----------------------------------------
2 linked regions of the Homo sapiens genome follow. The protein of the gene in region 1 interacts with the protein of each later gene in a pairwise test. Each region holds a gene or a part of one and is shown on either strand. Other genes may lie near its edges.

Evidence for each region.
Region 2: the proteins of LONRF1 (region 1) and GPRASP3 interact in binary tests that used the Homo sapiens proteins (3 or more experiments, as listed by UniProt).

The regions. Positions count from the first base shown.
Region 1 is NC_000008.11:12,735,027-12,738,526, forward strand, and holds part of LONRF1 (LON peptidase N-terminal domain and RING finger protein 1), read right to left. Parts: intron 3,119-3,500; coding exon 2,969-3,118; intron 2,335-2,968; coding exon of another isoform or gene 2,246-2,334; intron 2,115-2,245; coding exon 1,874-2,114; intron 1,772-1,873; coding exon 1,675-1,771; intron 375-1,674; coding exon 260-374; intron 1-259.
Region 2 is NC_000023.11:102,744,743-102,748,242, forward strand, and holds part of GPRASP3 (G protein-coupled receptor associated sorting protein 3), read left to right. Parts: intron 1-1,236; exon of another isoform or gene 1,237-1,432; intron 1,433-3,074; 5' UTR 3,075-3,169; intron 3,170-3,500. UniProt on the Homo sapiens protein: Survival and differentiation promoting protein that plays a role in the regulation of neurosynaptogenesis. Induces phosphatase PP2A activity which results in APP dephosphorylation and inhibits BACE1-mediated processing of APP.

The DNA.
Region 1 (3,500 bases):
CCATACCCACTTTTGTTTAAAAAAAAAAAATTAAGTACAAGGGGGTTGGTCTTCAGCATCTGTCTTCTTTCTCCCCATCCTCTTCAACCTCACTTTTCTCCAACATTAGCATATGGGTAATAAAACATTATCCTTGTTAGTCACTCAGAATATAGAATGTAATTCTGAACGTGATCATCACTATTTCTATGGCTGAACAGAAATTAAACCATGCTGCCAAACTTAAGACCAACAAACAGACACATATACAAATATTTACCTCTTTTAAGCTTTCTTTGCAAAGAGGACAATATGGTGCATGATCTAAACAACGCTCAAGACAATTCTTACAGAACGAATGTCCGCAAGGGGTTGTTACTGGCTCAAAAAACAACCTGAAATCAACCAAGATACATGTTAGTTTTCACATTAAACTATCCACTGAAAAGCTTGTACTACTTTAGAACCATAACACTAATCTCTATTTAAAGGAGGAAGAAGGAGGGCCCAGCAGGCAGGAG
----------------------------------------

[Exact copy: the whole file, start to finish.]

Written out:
2 linked regions of the Homo sapiens genome follow. The protein of the gene in region 1 interacts with the protein of each later gene in a pairwise test. Each region holds a gene or a part of one and is shown on either strand. Other genes may lie near its edges.

Evidence for each region.
Region 2: the proteins of LONRF1 (region 1) and GPRASP3 interact in binary tests that used the Homo sapiens proteins (3 or more experiments, as listed by UniProt).

The regions. Positions count from the first base shown.
Region 1 is NC_000008.11:12,735,027-12,738,526, forward strand, and holds part of LONRF1 (LON peptidase N-terminal domain and RING finger protein 1), read right to left. Parts: intron 3,119-3,500; coding exon 2,969-3,118; intron 2,335-2,968; coding exon of another isoform or gene 2,246-2,334; intron 2,115-2,245; coding exon 1,874-2,114; intron 1,772-1,873; coding exon 1,675-1,771; intron 375-1,674; coding exon 260-374; intron 1-259.
Region 2 is NC_000023.11:102,744,743-102,748,242, forward strand, and holds part of GPRASP3 (G protein-coupled receptor associated sorting protein 3), read left to right. Parts: intron 1-1,236; exon of another isoform or gene 1,237-1,432; intron 1,433-3,074; 5' UTR 3,075-3,169; intron 3,170-3,500. UniProt on the Homo sapiens protein: Survival and differentiation promoting protein that plays a role in the regulation of neurosynaptogenesis. Induces phosphatase PP2A activity which results in APP dephosphorylation and inhibits BACE1-mediated processing of APP.

The DNA.
Region 1 (3,500 bases):
CCATACCCACTTTTGTTTAAAAAAAAAAAATTAAGTACAAGGGGGTTGGTCTTCAGCATCTGTCTTCTTTCTCCCCATCCTCTTCAACCTCACTTTTCTCCAACATTAGCATATGGGTAATAAAACATTATCCTTGTTAGTCACTCAGAATATAGAATGTAATTCTGAACGTGATCATCACTATTTCTATGGCTGAACAGAAATTAAACCATGCTGCCAAACTTAAGACCAACAAACAGACACATATACAAATATTTACCTCTTTTAAGCTTTCTTTGCAAAGAGGACAATATGGTGCATGATCTAAACAACGCTCAAGACAATTCTTACAGAACGAATGTCCGCAAGGGGTTGTTACTGGCTCAAAAAACAACCTGAAATCAACCAAGATACATGTTAGTTTTCACATTAAACTATCCACTGAAAAGCTTGTACTACTTTAGAACCATAACACTAATCTCTATTTAAAGGAGGAAGAAGGAGGGCCCAGCAGGCAGGAG